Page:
Life-threatening toxicity from conium maculatum, or poison hemlock, is respiratory failure from nicotinic agonism.
What is Poison Hemlock?
Poison hemlock is found across the United States. It is a tall plant with a non-woody stem and clusters of small white flowers that coalesce into larger clusters. The stems are marked with red-purple macules which are often referred to as the “blood of Socrates,” an ancient Greek philosopher who is said to have died after being ordered to drink a concoction containing poison hemlock. In modern times, unsuspecting victims may consume poison hemlock after mistaking it for wild carrots, parsnips, sweet fennel, parsley, or the seeds of anise . Poison hemlock also has a similar appearance to cicutoxin-containing water hemlock, cicuta douglasii, whose primary toxicity results in seizures.
How would Poison Hemlock Poisoning present? [1-4]
Poison Hemlock contains coniine, -coniceine, and N-methyl-coniine which causes nicotine-receptor agonism.
The symptoms are due to initial excitation followed by depressed signaling in the central nervous system, the parasympathetic and sympathetic nervous systems, and motor pathways.
Patients may display a constellation of nausea, vomiting, respiratory secretion, urination, mydriasis, tachycardia or bradycardia, seizures, muscle fasciculations or tremor, weakness, and ataxia.
The greatest risk for morbidity and mortality results from weakness resulting in respiratory failure.
Rhabdomyolysis resulting in acute kidney injury has also been described.
A lethal dose may be 5-8 g of leaves .
How do you Treat Poison Hemlock Toxicity? [1-5]
Treatment of poison hemlock toxicity is largely supportive. Monitoring for respiratory failure is critical in case endotracheal intubation and mechanical ventilation are necessary due to respiratory muscle weakness. Gastrointestinal fluid losses resulting in dehydration and rhabdomyolysis should be treated with intravenous fluid administration. Treating muscarinic symptoms (bradycardia, bronchorrhea, or bronchospasm) with atropine can be considered, though high-level evidence for this treatment is lacking.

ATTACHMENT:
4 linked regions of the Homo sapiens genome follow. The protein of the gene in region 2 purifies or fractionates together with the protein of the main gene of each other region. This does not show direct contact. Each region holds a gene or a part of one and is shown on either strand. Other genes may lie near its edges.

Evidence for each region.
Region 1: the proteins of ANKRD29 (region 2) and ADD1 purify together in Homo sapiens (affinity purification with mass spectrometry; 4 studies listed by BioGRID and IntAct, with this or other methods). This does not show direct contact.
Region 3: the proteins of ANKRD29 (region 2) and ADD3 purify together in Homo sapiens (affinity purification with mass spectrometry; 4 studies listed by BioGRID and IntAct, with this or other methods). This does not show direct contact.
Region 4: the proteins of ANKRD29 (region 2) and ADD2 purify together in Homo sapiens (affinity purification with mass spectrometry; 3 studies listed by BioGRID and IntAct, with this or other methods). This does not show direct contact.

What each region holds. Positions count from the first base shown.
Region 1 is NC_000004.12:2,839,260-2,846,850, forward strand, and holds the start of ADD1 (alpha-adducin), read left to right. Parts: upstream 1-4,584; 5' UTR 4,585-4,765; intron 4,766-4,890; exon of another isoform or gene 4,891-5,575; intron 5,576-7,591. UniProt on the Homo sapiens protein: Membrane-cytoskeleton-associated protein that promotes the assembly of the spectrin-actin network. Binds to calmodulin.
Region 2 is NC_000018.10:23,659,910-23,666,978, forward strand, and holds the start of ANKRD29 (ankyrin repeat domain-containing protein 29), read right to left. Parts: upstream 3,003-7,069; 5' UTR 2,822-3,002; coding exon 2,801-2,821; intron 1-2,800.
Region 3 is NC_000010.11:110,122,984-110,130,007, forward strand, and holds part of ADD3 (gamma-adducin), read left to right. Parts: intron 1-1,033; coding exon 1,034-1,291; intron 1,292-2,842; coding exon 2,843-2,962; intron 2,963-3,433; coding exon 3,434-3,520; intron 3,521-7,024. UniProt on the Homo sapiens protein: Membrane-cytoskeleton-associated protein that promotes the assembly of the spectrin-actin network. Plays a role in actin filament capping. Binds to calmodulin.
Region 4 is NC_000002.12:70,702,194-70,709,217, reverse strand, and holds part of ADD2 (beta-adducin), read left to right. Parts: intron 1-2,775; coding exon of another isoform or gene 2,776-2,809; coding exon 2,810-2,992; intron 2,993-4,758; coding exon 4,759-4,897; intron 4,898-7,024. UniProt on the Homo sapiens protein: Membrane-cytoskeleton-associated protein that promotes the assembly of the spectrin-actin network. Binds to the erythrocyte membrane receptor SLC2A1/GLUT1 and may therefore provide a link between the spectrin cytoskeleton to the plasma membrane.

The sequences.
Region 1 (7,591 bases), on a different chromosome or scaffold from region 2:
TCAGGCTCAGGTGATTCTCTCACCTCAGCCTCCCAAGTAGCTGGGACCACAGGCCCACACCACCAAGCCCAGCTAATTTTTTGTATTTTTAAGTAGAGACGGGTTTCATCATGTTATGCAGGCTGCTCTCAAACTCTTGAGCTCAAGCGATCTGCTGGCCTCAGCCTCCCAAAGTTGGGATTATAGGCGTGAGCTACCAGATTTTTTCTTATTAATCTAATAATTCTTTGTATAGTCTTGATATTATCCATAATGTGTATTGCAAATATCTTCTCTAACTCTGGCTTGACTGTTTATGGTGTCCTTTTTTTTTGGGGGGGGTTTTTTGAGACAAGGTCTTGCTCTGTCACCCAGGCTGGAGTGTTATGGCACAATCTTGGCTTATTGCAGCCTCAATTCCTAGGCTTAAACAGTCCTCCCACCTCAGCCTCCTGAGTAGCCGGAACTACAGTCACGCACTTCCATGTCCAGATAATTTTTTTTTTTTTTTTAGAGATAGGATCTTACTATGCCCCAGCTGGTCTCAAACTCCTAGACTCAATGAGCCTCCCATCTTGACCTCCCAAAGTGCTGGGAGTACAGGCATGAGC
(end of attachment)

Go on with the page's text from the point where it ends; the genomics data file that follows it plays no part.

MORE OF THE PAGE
Bedside Pearls for Poison Hemlock Toxicity
Poison hemlock may be mistaken for edible species of plants or for water hemlock (also toxic).
Patients may present with both sympathetic and parasympathetic symptoms.
Gastrointestinal decontamination may be useful but close respiratory monitoring to prevent aspiration is required.
Expect dehydration from gastrointestinal fluid losses.
Atropine may be used to treat bronchorrhea, bradycardia, and bronchospasm.
Evaluate for rhabdomyolysis and acute kidney injury.
Close monitoring for respiratory failure or weakness that may require endotracheal intubation and mechanical ventilation is critical.
This post was peer reviewed on behalf of ACMT by Dr. Brent Furbee, Dr. Bryan Judge, and Dr. Louise Kao.
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Robert Goodnough, MD
Assistant Professor, Medical Toxicology
Department of Emergency Medicine, Baylor College of Medicine